Wood Lathe History: Common Types before the Industrial Revolution
Wednesday, June 17, 2015
For those in the machining and
turning crafts, it’s common knowledge that the Industrial Revolution had a significant
impact on the evolution of the lathe and additional machine tools. As humans
began developing tools and technology, honing new skills, and began more
efficient ways of production, different power sources started to become standard.
Motors now required electricity, meaning the conventional way of operating
machine tools by human touch was being phased out as more and more machinists
were “turning” to automation. But
before automation and metalworking became regular practices in the machining
world, there was woodturning and thus, wood lathes.
The wood lathe is commonly the
typical lathe that is widely known because of its ancient beginnings and continued use. But as many
machinists know, these ancient machine tools also saw several developments,
which caused them to differ from place to place and change over the centuries. However,
a few manifestations of the wood lathe contributed more so to the lathe’s
history than others did. Highlighted below are a couple of different wood
lathes that played a part in wood lathe history.
An indicator of its name, the strap lathe used
just that to turn objects into useable items and tools: a strap. Considered to
be one of the earliest forms of the lathe, the strap lathe technically required
two people to work it, who would have to be sitting down for this lathe to
operate. The turner and the turner’s assistant worked in tandem to have the
work piece become an item or a tool, such as a bowl. To power this wood lathe, between
the turner and the assistant, one person had to pull the strap (typically made
of leather) back and forth to provide a reciprocating motion that would create
this lathe’s power. While the first person was controlling the strap, the other
individual would do the actual carving of the wooden work piece to turn it into
its final form. The first instance of people using the strap lathe was seen in
ancient Egypt in roughly third century B.C.
A schematic diagram of a strap lathe without the tool rest.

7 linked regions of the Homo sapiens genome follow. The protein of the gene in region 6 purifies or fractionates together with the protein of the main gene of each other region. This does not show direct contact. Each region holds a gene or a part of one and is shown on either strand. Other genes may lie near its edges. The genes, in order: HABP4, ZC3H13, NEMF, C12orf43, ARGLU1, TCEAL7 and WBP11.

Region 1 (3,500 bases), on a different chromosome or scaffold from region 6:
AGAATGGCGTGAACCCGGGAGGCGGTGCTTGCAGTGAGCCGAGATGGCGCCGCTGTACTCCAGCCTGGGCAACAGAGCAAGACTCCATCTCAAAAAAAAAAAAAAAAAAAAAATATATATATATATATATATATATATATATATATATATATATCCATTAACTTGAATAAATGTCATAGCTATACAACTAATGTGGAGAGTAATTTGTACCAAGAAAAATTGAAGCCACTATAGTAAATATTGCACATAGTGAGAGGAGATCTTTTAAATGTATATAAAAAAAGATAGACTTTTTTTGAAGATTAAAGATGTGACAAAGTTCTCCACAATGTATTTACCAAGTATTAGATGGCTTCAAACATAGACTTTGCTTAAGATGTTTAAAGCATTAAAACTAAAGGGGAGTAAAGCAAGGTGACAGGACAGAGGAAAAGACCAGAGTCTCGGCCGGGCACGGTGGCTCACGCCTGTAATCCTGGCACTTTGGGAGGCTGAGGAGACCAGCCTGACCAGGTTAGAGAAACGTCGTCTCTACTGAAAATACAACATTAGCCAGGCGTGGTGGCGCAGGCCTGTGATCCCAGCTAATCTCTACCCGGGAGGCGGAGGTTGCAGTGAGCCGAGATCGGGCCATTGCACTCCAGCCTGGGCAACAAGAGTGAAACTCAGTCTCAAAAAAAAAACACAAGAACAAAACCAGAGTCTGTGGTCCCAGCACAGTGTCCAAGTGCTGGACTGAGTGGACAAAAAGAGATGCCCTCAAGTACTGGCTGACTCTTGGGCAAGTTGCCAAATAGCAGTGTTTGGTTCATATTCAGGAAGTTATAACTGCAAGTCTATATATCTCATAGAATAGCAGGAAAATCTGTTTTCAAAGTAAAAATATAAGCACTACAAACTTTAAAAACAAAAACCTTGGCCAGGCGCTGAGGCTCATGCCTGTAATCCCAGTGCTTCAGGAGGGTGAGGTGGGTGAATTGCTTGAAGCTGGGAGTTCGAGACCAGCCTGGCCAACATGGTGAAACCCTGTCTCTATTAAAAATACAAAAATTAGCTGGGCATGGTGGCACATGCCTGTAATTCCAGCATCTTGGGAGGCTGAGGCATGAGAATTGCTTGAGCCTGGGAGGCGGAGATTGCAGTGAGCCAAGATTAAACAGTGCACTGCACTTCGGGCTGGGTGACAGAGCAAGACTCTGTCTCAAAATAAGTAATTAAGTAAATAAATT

(Image: The Woodturner's Workshop)
• Bow Lathe
Though similar to the strap lathe because of how
it receives its motive power, the bow lathe is considered by many to be an
improvement on the strap lathe. Another wood lathe that is described through
its name, this particular one also had a similar design as the strap lathe, but
it required a bow’s string to be wrapped around the work piece in order for any
turning to be completed. The bow lathe is considered to be an improvement on
the strap lathe because it only needed one person to work it. But now there is
less motive power for the lathe and the turner only has one hand available to
control the machine tool. This minor setback caused many people to steady the
bow lathe with their feet.
Though the bow lathe became a “foot tool,” multiple countries developed their
own form of the bow lathe years after the strap lathe had been designed. The
Romans are said to be the first society to create the bow lathe, with Germany,
France, and Britain also creating similar wood lathe designs using a bow. And
with each incarnation of the bow lathe, numerous items were created. But,
because this machine tool oftentimes required a foot for operation, only small
items, such as chess, backgammon, or other game pieces, could be produced on
the bow lathe.
A turner working at a bow lathe, late 19th century.
(Image: The Woodturner's Workshop)
Contributing to the evolution of
the lathe, these two varieties are “pivotal”
to wood lathe history, as they are considered among some of the oldest of
wood lathes, and lathes in general, in history. Because of the use and progression
of wood lathes, machinists, hobbyists, and other people involved in the turning
trade, can continue to produce tools, game pieces, toys, and countless other
items the world has never seen before.
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miss a post! Don’t forget to tune in next month for more history on wood
09/18/2015 - Wood Lathe History: No, That’s
08/10/2015 - Wood Lathe History: From the F
07/16/2015 - Wood Lathe History: More Non-E
06/17/2015 - Wood Lathe History: Common Typ